In 1932, at age ten, Menger writes that he met his first alien; a beautiful blonde Space Sister in the traditional long white gown, who told him he would be meeting space people throughout his life. He said he did; that at various times they flew him to the moon, landed in his back yard in New Jersey, let him cut their hair, allowed him to hold a “moon potato.” In 1956, he met Connie Weber; he perceived her to be the reincarnation of the Space Sister he’d met long before, and they ran off together.
His book appeared in 1959, where he passes along valuable information from the Space Brothers, such as the fact that graham flour is good for you. The same year, Connie released her own book, My Saturnian Lover, and Howard cut an album of piano music written by the Space People. (Available on YouTube.)
And they had two children and were married over fifty years, a normal American life in the midst of sheer surreality.
Flying Saucers Uncensored by Harold T. Wilkins
Longtime UK journalist was a walking exemplar of human gullibility. He is the most unreliable of unreliable narrators. There is no seed of possibility from which he cannot grow kudzu-like growths of ergo propter hoc. His first books were straightforward; Mysteries of the Great War is an excellent anecdotal account which includes unsettling information including information that Paths of Glory style executions were more the rule than the exception, in France. After the war, he became interested in secret cities of old South America, sea serpents, “devil trees”, and, naturally, flying saucers. His books on that subject are two of the most delirious, and delightful, ever written. He is one of the greatest fans of the exclamation point ever.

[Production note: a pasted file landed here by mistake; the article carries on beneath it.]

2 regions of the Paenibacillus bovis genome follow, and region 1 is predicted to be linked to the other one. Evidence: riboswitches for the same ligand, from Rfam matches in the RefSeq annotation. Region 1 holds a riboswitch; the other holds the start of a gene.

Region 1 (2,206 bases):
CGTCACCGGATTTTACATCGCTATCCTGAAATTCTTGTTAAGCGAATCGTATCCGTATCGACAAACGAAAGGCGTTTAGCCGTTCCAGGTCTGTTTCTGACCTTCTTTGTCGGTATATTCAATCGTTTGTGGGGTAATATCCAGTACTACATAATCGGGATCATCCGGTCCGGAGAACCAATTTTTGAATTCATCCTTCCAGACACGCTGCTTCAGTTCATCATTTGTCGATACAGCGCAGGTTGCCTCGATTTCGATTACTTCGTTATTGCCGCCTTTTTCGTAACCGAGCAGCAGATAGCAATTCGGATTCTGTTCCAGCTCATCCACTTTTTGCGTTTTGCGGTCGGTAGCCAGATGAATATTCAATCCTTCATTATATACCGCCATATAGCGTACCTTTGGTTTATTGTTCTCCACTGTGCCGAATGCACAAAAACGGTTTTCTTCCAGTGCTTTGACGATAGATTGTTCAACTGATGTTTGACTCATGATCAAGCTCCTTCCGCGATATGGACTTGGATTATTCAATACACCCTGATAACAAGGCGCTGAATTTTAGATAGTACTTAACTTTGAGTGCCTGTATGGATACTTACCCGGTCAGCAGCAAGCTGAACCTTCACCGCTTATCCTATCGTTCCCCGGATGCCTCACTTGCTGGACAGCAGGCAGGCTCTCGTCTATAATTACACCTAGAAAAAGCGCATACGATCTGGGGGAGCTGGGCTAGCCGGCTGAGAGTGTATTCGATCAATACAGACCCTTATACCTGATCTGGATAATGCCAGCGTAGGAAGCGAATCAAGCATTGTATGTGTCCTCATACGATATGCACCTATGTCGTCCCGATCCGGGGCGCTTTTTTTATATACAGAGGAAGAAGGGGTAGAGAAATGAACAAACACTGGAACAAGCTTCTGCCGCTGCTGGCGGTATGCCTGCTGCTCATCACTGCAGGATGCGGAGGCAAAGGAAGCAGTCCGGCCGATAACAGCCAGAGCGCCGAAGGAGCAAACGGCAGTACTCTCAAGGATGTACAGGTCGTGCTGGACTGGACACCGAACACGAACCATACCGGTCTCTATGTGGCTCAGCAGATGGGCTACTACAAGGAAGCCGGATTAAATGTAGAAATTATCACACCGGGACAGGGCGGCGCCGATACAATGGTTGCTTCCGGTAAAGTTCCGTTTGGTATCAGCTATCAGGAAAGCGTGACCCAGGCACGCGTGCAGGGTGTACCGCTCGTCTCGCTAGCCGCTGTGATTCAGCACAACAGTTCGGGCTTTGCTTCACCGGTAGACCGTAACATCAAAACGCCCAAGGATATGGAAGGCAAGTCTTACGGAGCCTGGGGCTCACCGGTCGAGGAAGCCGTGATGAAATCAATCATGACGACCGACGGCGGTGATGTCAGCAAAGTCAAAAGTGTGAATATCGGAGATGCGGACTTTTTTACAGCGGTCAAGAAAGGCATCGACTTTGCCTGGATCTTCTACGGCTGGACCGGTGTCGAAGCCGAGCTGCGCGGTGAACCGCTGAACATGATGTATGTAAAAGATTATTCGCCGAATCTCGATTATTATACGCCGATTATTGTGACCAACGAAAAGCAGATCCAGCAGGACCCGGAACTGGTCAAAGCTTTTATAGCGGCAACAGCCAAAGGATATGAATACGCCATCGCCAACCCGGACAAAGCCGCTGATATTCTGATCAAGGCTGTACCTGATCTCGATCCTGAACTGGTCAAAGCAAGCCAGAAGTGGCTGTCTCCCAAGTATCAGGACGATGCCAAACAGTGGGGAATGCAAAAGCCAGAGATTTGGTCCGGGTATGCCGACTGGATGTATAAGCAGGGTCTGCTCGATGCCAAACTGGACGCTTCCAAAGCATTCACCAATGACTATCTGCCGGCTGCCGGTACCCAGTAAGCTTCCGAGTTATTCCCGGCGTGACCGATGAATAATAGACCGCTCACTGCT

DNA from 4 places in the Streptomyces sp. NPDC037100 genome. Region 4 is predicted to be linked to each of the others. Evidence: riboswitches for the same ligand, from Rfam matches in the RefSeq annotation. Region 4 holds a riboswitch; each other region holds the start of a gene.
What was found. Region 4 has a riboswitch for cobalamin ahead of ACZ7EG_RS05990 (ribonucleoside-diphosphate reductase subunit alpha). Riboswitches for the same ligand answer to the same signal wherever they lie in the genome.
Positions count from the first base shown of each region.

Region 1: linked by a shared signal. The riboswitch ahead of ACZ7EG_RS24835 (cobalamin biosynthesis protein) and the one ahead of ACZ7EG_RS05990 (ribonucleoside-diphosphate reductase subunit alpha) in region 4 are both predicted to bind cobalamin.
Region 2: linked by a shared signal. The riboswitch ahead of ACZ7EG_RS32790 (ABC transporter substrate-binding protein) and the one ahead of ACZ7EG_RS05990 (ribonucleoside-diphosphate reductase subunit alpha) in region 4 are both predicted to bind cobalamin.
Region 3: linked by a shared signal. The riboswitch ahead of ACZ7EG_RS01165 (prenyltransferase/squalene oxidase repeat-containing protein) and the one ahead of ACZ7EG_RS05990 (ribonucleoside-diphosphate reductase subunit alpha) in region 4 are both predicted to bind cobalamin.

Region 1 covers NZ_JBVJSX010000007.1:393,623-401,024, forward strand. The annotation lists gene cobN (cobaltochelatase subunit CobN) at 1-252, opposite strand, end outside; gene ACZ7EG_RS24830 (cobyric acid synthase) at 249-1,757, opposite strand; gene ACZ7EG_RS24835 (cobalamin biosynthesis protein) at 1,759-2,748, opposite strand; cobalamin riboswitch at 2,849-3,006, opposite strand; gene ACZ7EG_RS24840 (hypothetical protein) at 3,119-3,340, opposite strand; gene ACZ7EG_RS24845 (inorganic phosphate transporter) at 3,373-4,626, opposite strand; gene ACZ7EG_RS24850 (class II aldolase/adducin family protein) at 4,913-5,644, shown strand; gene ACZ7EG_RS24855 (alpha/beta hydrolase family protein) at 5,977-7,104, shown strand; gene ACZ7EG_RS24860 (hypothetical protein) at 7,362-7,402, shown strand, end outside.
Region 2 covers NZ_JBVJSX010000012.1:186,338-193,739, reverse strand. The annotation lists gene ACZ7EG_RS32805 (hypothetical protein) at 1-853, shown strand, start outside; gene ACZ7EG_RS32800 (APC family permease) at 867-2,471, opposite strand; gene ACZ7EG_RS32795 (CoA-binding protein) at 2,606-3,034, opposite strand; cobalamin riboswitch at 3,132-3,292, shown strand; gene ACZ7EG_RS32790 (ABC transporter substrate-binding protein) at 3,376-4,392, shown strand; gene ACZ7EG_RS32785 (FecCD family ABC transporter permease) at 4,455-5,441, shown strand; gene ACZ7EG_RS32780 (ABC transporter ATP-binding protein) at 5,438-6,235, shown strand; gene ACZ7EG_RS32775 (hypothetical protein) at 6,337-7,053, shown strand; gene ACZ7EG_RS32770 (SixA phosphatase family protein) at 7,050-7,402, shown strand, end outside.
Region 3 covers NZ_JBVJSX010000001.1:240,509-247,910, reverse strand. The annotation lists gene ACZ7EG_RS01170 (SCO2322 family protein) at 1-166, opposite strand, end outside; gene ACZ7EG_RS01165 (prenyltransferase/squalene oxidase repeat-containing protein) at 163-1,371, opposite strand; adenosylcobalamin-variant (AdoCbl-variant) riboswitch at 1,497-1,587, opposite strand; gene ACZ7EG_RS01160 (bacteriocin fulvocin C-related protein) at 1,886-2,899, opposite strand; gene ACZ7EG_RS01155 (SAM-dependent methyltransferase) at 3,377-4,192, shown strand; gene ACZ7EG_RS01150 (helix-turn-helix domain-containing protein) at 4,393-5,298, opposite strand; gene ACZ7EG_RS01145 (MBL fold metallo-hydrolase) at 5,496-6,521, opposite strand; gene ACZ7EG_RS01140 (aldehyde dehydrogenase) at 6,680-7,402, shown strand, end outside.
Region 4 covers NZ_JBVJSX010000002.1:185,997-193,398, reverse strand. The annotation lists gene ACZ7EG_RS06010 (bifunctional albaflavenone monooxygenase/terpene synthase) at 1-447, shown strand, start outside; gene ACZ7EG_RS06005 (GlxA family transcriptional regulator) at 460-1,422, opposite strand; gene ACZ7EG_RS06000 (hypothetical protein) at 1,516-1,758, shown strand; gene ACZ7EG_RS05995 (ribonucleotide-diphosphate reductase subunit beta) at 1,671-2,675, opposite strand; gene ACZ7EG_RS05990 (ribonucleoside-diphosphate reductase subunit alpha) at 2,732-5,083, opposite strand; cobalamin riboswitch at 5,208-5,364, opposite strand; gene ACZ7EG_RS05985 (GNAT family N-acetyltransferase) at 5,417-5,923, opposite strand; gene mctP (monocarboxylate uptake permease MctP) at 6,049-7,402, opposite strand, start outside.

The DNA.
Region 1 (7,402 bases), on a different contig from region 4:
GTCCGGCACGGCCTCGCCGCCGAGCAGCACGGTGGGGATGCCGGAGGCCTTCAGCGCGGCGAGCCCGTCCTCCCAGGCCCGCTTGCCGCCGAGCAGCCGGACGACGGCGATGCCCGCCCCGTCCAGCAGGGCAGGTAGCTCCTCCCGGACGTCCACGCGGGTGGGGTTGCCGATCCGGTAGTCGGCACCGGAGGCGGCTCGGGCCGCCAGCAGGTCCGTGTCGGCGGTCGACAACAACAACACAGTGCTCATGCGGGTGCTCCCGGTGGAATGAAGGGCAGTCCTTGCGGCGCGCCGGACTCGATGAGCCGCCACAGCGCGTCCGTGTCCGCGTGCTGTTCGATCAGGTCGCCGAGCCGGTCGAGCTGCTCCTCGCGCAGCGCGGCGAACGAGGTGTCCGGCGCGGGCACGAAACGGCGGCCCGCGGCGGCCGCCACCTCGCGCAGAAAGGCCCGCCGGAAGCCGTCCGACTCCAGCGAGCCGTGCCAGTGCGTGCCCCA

“What are these strange rays beamed out towards the earth by our Moon? Are these harmful to flying-saucer and space-ship entities? If so, have they devised means to insulate themselves against this harmful radiation? It seems likely that they have!”
“The Gernsback Continuum” by William Gibson
The first book by Bill (and others) I ever read was Burning Chrome. My editor at the time was trying to get me to read more science fiction, and I did, and by and large had the same reaction I’d had years earlier when trying to read more science fiction. Then I read this. Not only in a very few pages did he expose the traditional Future for the white nightmare that Future actually was, which deeply impressed me; but then he introduced Merv Kihn, traveling Fortean.
“Last week I was in Virginia. Grayson County. I interviewed a sixteen-year old girl who’d been assaulted by a bar hade.”
This was not the science fiction I was used to. At which point I knew I’d get along fine with this Gibson character, whenever we did meet.
Jack Womack is the author of Ambient, Terraplane, Heathern, Elvissey, Random Acts of Senseless Violence, Let’s Put the Future Behind Us, and Going, Going, Gone. His most recent book, Flying Saucers Are Real!, is a catalogue of the Jack Womack UFO library and a history of one of the 20th century’s most pervasive subcultures. In 1994, he was the co-winner of the Philip K. Dick Award. He has published short stories, features, reviews and articles in Omni, Spin, The Washington Post Book World, Artbyte, Science Fiction Eye, and others. Womack was born in Lexington, Kentucky, and is a longtime resident of New York City.